You know there’s a whole bunch of real things, it was like making another movie. And you’ve got to remember that up untilEpisode I, the largest film digital effects-wise was Titanic. And that had about 450 shots. We had just under 2100 visual effects. And this DVD represents, I think it has the third most effects of any feature film that’s ever been made. So you know it was a really complicated process and it was very time consuming, we knew it was going to take a long time. But I think it was worth it.You know we loved it, we loved the whole idea of it. And more importantly for me personally, is that at least within the context of DVD, it’s really about quality. There’s nothing more frustrating than, in the case of Episode I, which was a process that lasted over four years, you spend so much time making it, then you spend so much time mixing it – millions of dollars. And then you let it out to the world and you know there’s probably less than 100 theatres where you can actually see the film that we actually made, or hear it in the way we’ve mixed it. And DVD, believe it or not, still represents probably, in terms of the audience – the largest possible audience, the best visual experience that they’ll ever actually see the film. Because most of the stuff, when you go to a multiplex outside of a major city, is just junk. So on those two levels, I was very happy.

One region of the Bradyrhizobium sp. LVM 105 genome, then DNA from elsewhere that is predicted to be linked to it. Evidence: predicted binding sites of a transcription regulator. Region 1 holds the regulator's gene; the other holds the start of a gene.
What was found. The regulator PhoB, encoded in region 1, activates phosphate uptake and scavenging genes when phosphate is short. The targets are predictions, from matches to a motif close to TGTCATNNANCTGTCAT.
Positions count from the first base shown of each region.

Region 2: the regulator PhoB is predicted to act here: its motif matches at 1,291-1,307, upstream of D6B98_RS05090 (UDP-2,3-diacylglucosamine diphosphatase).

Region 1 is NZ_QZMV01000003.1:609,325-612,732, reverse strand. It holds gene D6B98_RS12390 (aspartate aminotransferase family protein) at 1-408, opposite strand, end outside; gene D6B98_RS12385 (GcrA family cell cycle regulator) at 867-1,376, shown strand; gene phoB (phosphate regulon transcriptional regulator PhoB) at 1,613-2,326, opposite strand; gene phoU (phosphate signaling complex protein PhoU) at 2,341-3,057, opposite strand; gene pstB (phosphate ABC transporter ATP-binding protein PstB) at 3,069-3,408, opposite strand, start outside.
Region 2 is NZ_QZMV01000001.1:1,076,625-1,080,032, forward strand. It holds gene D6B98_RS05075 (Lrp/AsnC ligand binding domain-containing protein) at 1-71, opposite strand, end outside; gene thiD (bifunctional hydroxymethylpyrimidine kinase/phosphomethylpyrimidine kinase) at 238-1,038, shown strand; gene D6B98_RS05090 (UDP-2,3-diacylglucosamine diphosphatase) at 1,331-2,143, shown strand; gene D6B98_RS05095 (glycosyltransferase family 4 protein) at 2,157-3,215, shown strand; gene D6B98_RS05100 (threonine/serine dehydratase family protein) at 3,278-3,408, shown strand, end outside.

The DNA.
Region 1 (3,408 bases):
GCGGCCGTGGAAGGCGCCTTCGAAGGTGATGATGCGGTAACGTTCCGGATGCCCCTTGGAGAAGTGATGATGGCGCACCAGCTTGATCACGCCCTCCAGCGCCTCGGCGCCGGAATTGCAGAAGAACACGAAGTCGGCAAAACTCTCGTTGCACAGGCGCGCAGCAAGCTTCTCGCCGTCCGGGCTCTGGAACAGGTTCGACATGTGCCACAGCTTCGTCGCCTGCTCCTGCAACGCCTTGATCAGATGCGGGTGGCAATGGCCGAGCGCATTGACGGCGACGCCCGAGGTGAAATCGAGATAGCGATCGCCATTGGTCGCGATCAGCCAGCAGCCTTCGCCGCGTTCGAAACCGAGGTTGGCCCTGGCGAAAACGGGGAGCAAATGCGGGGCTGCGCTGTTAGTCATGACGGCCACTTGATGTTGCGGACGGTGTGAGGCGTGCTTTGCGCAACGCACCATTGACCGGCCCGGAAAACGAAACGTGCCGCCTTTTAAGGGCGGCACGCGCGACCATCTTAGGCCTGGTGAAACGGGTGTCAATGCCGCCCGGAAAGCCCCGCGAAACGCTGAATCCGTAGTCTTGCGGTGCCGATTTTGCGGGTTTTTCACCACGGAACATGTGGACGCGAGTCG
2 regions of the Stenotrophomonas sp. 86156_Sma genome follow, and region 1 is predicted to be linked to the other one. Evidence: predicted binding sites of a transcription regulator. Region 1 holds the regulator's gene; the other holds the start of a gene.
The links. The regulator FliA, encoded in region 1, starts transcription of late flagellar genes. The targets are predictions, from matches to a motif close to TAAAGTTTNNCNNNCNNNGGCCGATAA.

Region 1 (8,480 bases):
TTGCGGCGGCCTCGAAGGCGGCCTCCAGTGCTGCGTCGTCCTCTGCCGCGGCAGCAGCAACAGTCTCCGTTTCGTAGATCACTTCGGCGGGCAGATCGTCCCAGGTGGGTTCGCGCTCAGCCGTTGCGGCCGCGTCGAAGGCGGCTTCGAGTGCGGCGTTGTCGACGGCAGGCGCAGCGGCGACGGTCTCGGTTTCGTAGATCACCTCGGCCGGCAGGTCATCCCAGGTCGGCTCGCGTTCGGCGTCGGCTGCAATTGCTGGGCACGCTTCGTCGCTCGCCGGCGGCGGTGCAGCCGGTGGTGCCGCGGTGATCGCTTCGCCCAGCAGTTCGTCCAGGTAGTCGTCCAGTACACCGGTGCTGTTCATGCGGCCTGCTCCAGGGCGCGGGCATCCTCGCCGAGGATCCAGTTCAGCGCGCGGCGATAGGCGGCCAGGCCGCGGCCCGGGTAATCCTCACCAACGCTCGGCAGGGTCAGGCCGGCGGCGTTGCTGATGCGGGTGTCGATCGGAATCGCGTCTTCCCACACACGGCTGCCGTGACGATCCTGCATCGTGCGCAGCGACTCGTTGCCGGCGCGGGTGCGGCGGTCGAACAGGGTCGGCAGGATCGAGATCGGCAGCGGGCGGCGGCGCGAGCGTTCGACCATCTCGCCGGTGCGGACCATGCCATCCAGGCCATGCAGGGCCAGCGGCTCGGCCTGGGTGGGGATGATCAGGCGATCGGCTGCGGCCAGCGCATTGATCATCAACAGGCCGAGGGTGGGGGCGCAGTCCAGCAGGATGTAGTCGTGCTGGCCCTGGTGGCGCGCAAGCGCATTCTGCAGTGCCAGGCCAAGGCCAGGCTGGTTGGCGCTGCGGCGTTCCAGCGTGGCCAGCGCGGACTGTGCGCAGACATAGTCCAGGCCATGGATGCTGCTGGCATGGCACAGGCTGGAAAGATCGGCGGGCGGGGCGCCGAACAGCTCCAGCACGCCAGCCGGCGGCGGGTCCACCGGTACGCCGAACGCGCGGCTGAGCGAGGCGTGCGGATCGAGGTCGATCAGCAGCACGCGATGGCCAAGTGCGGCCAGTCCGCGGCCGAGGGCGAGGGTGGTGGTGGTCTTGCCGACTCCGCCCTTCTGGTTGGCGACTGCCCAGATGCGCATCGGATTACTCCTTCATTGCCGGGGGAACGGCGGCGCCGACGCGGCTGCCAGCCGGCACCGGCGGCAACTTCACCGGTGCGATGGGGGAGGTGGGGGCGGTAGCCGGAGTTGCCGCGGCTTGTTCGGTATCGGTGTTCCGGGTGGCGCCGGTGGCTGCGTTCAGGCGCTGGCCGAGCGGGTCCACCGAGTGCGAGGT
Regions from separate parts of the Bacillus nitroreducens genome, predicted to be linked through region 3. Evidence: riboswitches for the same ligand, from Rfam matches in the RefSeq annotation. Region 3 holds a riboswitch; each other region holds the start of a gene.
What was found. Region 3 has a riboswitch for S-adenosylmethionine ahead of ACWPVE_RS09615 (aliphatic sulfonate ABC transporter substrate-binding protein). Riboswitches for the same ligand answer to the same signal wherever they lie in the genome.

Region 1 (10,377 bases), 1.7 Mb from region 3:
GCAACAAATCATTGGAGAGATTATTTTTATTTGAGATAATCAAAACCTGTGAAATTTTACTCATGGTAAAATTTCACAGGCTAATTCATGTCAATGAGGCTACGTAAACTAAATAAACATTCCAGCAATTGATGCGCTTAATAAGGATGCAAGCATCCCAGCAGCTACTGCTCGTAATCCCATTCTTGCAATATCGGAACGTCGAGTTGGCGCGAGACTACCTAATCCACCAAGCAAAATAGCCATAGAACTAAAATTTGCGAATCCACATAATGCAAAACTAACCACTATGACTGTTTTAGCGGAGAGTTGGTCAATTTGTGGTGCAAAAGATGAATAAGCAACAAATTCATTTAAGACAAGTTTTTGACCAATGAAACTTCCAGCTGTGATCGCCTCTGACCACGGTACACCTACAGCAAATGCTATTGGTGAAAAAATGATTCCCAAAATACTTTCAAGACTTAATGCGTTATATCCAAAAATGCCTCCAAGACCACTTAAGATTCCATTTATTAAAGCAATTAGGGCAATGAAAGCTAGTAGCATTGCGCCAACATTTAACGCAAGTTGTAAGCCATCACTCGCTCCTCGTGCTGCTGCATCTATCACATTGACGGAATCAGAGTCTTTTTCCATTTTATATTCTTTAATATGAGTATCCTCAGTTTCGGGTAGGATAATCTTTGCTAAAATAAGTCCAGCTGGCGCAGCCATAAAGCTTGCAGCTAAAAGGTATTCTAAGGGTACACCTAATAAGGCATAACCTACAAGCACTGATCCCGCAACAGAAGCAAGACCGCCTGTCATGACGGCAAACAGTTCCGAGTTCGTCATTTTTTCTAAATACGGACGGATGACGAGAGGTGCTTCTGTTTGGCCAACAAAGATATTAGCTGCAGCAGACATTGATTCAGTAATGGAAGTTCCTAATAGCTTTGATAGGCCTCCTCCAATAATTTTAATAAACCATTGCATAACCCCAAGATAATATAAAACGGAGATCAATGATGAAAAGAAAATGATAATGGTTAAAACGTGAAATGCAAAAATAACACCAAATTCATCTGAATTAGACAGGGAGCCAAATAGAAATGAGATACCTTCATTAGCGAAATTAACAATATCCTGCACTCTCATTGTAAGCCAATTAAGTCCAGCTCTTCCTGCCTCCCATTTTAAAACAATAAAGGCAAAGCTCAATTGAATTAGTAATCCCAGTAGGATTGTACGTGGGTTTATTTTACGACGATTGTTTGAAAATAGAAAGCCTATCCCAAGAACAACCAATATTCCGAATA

There is a reason why Anakin is eight years old in Episode I

Question: Is there any particular scene in making the movie Episode I that was challenging to you?

Rick McCallum: They’re all painful in their own little way when you think back. But no, I personally like locations the most because you never know exactly what’s going to happen. And to me, that dynamic is very exciting, especially when you’re dealing with the temperatures that we had in Tunisia. Tunisia is a country I personally like. I love the crew that we had, we shot there before on Young Indy.

They’re all difficult in their own little way because you’ve got this army, and it’s like a small village. And one day an actor will get hurt in a car accident, another person will get sick, you know everything is all outside, you never know what’s going to happen. Studio work is much easier – you just know what you’ve got. Usually everybody can get home and get back to work relatively easily. So I think probably, I haven’t answered that question but I like locations the best.

Question: Who was really the target audience for Episode I?